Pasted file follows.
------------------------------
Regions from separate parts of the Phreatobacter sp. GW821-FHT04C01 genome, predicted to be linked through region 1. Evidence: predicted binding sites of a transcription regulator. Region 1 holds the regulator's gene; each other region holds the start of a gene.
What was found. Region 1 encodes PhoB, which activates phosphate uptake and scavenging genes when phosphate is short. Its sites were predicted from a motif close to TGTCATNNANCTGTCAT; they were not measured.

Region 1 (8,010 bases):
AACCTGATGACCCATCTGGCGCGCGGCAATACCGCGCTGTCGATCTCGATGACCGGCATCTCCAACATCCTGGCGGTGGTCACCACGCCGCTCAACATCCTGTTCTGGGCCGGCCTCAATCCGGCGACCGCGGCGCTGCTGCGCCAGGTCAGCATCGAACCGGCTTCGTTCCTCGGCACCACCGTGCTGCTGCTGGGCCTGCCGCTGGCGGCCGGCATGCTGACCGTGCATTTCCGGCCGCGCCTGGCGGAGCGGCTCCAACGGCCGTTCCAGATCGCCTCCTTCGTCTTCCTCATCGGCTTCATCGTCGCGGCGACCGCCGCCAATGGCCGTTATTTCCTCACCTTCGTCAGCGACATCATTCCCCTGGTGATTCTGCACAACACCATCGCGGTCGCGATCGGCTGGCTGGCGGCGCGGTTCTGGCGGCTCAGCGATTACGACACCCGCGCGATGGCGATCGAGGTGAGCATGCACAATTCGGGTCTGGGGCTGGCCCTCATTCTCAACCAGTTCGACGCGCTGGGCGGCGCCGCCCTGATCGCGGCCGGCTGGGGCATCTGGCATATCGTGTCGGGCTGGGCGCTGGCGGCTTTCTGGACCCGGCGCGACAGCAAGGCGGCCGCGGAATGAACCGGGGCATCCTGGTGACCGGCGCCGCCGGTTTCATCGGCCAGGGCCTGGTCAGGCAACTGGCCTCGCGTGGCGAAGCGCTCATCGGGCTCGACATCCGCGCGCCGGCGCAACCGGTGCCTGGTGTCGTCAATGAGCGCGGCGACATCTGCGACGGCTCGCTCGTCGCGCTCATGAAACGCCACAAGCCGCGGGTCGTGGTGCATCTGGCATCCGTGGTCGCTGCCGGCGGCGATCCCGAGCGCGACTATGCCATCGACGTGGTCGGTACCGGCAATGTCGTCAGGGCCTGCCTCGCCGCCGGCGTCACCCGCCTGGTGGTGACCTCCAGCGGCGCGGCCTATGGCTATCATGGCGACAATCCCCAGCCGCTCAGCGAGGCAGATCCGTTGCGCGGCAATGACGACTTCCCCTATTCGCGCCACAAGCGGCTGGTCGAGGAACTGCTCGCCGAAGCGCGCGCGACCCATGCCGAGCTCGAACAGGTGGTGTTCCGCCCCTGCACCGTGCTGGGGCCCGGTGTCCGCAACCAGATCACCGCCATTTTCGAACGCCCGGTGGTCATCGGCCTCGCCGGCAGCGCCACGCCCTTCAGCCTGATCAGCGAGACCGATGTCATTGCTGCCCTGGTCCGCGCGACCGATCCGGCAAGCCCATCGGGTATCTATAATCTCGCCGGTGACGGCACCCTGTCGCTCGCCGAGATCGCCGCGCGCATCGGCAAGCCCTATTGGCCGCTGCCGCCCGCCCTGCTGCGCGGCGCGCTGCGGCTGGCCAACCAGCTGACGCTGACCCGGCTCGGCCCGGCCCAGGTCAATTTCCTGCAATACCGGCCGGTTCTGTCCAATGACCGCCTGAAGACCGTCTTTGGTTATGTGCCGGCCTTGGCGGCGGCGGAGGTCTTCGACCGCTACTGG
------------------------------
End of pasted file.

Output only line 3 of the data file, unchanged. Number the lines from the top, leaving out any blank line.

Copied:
Region 1 (8,010 bases):